In each edition of Pack IDEAs (Inclusion, Diversity, Equity, and Access), a newsletter released by the NC State College of Education Change Agent Task Force, we highlight faculty, students and alumni who have expertise and experiences that align with advancing diversity, equity, and inclusion (DEI) within the college. In becoming an anti-racist college community, we must deepen our commitment to creating and sustaining a healthy teaching and learning community that uplifts the humanity of all people, but especially Black, Indigenous and people of color, who due to structural inequities are marginalized in education and society. The spotlight feature offers a counternarrative that celebrates and showcases the brilliance of individuals within our college community.
Sarah Cannon, Ph.D.
Assistant Director of Professional Education
Assistant Teaching Professor in the Department of Teacher Education and Learning Sciences
How long have you been a faculty member at NC State? I have worked at NC State since August 2016; although, I was not technically faculty until later.
Why are diversity, equity, and inclusion in education important to you? This question is actually a difficult one to answer because issues related to diversity, equity, and inclusion have always been important to me; however, I didn’t always have a name for them. As a small child, I remember being taught that all people were equal so, I remember always getting really angry when people weren’t actually treated equally. This continued through my adolescence and into my adult years. Once I became an educator, I saw firsthand how inequities aren’t just individual acts, but part of a larger system that impacted my students in a real and tangible way. Doing my part to create more justice is a moral imperative.
Are you currently conducting research around the area of diversity, equity, and inclusion? If so, tell me a little about your research. Because I am a faculty member in the professional track, research is not a major component of my duties. Rather, my focus is on teaching and professional experiences for our teacher candidates. Because of this focus, I have worked to infuse diversity, equity, and inclusion (DEI) in our core courses (ED 204: Introduction to Teaching and ED 311/312: Principles of Assessment) and in our early field experiences, and have designed an equity course as a GEP, so our candidates from all programs as well as students from across the university can consider how equity and education intersect. We have presented on these efforts at regional and national conferences to share what we have learned about infusing DEI into all parts of educator preparation. Next, I will be collaborating with faculty and instructors from across the departments to focus our efforts on developing anti-racist educators through intentional content in coursework, field experiences and other experiences for our candidates.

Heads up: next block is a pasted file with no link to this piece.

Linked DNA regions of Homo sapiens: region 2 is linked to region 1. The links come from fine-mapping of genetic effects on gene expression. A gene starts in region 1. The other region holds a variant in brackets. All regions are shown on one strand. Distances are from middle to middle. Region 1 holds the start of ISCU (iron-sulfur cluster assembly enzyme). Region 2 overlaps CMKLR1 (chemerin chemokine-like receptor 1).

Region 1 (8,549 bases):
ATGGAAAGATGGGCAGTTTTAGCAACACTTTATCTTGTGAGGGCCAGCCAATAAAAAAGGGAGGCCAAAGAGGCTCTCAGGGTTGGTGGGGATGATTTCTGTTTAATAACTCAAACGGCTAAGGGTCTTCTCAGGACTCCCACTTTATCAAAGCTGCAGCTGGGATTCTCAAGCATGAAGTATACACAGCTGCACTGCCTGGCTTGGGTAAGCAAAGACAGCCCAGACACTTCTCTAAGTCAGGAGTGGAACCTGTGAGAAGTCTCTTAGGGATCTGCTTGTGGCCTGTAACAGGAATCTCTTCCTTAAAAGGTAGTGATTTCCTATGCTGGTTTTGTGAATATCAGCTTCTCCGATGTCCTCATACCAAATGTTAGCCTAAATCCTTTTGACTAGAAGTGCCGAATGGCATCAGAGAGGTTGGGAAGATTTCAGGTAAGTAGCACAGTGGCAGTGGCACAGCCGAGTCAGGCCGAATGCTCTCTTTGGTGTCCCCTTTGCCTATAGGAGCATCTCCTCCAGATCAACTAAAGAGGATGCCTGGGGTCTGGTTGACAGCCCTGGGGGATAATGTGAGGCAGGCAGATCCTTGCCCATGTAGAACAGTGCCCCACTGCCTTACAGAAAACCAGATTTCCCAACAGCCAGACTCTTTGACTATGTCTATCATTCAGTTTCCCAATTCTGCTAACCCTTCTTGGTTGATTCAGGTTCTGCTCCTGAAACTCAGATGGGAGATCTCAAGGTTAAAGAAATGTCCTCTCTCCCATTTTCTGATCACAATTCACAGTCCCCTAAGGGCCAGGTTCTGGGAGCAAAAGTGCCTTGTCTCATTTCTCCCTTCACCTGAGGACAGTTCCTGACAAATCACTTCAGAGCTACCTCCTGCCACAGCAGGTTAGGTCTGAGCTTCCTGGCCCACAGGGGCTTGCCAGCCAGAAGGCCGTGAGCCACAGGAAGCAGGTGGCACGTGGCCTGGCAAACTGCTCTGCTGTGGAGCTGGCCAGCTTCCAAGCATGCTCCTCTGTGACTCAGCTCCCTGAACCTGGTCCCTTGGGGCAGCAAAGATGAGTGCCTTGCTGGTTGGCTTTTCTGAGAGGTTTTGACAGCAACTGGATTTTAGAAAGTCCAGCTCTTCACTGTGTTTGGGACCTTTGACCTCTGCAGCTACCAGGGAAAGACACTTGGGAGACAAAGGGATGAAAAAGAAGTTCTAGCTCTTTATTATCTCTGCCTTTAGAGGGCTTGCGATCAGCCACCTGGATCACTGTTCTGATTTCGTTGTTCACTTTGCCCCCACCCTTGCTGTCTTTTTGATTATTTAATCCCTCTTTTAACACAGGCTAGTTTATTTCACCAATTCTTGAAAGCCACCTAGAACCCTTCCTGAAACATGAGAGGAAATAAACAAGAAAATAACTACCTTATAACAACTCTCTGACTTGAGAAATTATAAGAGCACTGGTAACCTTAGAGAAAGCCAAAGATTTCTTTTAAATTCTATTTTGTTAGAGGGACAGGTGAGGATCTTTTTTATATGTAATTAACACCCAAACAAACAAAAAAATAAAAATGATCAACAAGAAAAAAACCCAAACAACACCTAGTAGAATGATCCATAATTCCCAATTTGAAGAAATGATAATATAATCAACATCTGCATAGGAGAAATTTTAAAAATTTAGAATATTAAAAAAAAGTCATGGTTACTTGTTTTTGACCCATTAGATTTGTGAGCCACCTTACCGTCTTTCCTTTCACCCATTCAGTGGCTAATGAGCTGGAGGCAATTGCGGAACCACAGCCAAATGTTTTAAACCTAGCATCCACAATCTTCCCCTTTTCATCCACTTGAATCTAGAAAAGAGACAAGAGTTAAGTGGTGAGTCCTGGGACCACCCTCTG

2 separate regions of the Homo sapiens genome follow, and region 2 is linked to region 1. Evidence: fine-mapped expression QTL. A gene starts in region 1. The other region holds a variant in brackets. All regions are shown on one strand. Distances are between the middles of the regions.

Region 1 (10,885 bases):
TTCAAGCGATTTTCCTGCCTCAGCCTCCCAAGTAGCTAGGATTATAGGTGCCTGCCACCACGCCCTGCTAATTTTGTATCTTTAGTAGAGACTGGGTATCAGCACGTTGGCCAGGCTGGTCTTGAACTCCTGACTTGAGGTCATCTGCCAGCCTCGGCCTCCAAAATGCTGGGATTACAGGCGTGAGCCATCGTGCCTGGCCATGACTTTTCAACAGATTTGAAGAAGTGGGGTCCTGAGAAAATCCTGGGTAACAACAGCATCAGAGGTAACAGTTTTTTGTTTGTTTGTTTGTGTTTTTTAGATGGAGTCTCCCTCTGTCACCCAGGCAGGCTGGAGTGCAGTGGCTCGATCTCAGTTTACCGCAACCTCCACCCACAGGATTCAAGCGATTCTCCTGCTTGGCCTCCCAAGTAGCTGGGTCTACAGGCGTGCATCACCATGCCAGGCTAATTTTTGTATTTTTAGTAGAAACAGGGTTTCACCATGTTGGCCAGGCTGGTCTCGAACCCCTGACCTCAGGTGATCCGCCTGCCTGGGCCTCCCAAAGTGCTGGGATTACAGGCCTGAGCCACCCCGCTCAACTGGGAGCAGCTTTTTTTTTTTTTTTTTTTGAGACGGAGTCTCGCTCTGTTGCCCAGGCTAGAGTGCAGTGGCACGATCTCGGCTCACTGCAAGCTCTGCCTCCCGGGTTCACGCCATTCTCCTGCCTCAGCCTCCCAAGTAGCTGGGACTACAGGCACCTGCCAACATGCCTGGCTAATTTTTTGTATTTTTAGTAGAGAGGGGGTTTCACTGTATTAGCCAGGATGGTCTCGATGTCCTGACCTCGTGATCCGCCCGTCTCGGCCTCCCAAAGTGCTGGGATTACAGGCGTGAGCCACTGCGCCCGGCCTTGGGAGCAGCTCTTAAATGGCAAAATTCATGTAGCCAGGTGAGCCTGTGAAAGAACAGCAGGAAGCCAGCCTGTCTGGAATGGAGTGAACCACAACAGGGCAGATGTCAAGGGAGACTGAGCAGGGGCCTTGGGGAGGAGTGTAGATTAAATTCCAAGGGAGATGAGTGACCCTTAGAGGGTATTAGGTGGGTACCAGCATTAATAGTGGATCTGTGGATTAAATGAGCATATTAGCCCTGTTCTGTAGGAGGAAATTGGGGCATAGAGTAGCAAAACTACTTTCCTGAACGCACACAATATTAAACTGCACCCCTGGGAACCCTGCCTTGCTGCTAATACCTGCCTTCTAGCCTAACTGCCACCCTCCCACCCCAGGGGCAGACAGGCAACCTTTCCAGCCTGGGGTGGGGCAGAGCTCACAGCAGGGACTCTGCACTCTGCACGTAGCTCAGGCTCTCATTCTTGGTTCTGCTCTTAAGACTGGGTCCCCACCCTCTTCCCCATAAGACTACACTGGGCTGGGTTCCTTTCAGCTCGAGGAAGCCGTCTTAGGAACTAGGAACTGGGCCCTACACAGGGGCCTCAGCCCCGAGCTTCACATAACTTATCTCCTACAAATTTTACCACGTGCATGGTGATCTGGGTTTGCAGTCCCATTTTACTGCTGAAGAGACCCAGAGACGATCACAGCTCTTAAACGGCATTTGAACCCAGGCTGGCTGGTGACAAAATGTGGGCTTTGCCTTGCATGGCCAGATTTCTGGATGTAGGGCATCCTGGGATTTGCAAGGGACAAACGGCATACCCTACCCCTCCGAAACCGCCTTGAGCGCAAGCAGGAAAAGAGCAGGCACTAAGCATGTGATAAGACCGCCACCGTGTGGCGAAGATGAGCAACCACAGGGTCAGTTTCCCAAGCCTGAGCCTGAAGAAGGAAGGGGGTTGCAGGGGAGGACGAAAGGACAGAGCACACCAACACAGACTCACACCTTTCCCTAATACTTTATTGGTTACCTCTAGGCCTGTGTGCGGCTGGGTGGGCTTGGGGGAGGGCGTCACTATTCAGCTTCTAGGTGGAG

What are you hoping to accomplish as a result of your work, and how do you expect it to impact the field of education and learners? My goal is to foster the development of a new generation of educators who are not only able to critique curriculum, pedagogy and policies through an equity lens but feel empowered to make change in schools across the state and country.
Are there community projects and initiatives you are involved in related to diversity, equity, and inclusion? Tell me about those projects. Outside of my work within the college, I have been a founding member of the new Diversity, Equity, and Inclusion Special Interest Group within the North Carolina Association of Colleges of Teacher Education. This group is working to bring EPPs across the state together to address issues related to DEI and teacher preparation across the state such as the recruitment, support and retainment of teachers of color.
What do you hope to teach future educators and scholar-leaders about equity and inclusion in education? How do you incorporate that into your instruction and curriculum? I hope my future educators are equity literate – that they are able to identify when inequities are occurring in their classrooms and in the school community at large. I hope my future educators have the tools to be culturally sustaining in their classrooms and to be advocates within the larger school community. Lastly, I hope these future educators know why it’s important to consider the needs of students whose identities have been marginalized in our schools and in society. It might seem like a silly thing to point out, but I think new educators sometimes forget the humanity of their students. We are so wrapped up in lesson plans and classroom management that we see our students as one big amalgamation, and not as individual human beings who need to be seen and valued. So, I hope our future educators see their students, really see them, and honor them and fight for them so that education is a building block and not an obstacle.
For other educators and teacher-leaders interested in learning more about social justice and anti-racist education, what are two resources you would recommend? If you are looking for a community of like-minded educators, I would check out Liberate and Chill, which features a really outstanding group of educators and scholars who are creating an intentional community. I have an extensive list of books, but for me, it all begins and ends with Paulo Freire’s Pedagogy of the Oppressed. I read my first excerpt as an undergrad, and I just keep coming back to it. It will change your life or at least make you question things really hard.
Is there anything else you’d like to share with the College of Education community? Take care of yourself and take care of other people. This was obviously always important, but I think we’ve had a series of stark reminders of just how important this is, and how much of it we are missing.